DPR Construction broke ground on the brand new $350 million, state-of-the-art Children’s Hospital of Richmond at Virginia Commonwealth University (CHoR at VCU), kicking off a four-year project that will deliver a world-class facility dedicated exclusively to the care of kids.
More than 250 people from the local community as well as hospital employees, donors and state and local lawmakers turned out for the groundbreaking event, marking start of construction on a facility designed to provide the highest level of care for children throughout Virginia.
Located adjacent to the award-winning outpatient Children’s Pavilion on the VCU Medical Center Campus and rounding out a full city block dedicated to children’s services, the new hospital will replace existing pediatric inpatient unit beds and will consolidate inpatient and emergency care in one place. The 20-story, 500,000-sq.-ft. facility will provide trauma and emergency care services. It includes 86 private rooms, plus 10 observation rooms for acute and intensive care as well as new operating rooms, imaging capacity, emergency department space, a rooftop helipad and various amenities for patient families. There are four levels of below-ground parking.
DPR’s scope of work includes ground-up construction of the new hospital tower as well as some renovation work on the existing facility to support acute care services. Safety is a major priority during construction, which is taking place on a project site located in the heart of downtown Richmond and surrounded by medical facilities on the VCU campus that remain in full operation.
Designed by HKS Inc., the new Children’s Hospital is part of CHoR at VCU’s comprehensive, long-term plan for serving pediatric patients while also supporting research and educational opportunities. The new facility represents far more than just a building for young patients and their families – it offers hope and comprehensive health care services, regardless of their ability to pay. Numerous amenities are designed with those families in mind, including playrooms, performance spaces, Ronald McDonald House Charities rooms and outdoor gardens and spaces for collaboration and education.
The Children’s Hospital Foundation is conducting a $100 million capital campaign to support construction of the new hospital. At the groundbreaking, the Foundation announced it will match the first $25 million in donations.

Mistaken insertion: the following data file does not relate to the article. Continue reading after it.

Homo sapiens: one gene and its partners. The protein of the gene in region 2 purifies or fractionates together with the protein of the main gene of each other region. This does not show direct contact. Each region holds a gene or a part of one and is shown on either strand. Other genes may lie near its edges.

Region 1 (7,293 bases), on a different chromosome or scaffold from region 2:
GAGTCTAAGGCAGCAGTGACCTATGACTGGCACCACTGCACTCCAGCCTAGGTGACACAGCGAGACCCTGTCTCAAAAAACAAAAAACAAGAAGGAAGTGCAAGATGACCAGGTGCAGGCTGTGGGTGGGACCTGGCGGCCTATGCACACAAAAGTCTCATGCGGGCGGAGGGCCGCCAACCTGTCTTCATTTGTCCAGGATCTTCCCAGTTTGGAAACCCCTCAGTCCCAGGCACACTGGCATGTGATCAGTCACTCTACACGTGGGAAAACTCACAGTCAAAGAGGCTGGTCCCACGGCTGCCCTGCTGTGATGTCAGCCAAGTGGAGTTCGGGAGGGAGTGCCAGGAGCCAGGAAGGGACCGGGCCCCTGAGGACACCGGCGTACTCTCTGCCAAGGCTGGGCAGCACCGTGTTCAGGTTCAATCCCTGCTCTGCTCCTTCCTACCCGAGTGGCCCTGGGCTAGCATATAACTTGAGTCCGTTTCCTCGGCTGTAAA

“Our vision is to be a top children’s hospital by 2022,” said Marsha D. Rappley, M.D., CEO of VCU Health System and senior vice president for health sciences. “All children of all communities deserve world-class care in a warm and welcoming environment. This beautiful new facility designed in partnership with our community puts children and their families at the center. It is the first important step in our pathway to becoming a top children’s hospital.”
The project is slated for completion by late 2022.
Editor’s Note: This story was updated on April 20, 2020 to acknowledge the fluidity of the COVID-19 public health crisis. As events continue to unfold, DPR is actively working with its healthcare customers nationwide to help them meet their needs.
This October, NorthBay Medical Center in Fairfield, CA began admitting patients to its new 80,000-sq.-ft. north wing, unveiling a state-of-the-art facility that was delivered on time and under budget by a highly collaborative, DPR Construction-led project team that included design partner LBL (now Perkins Eastman). Achieving those benchmarks was the product of leveraging an integrated delivery approach along with strategic use of virtual design & construction and prefabrication.
The new three-story wing, which connects to the existing 1992 building on each floor, encompasses 22 patient rooms, eight high-tech surgical suites, a 16-bed Pre-Op/PACU, diagnostic imaging, kitchen and dining area, as well as a new central sterile department. The project also included a 20,000-sq.-ft. remodel of the Emergency Department – all completed while the hospital remained in full operation.
Co-locating in the Big Room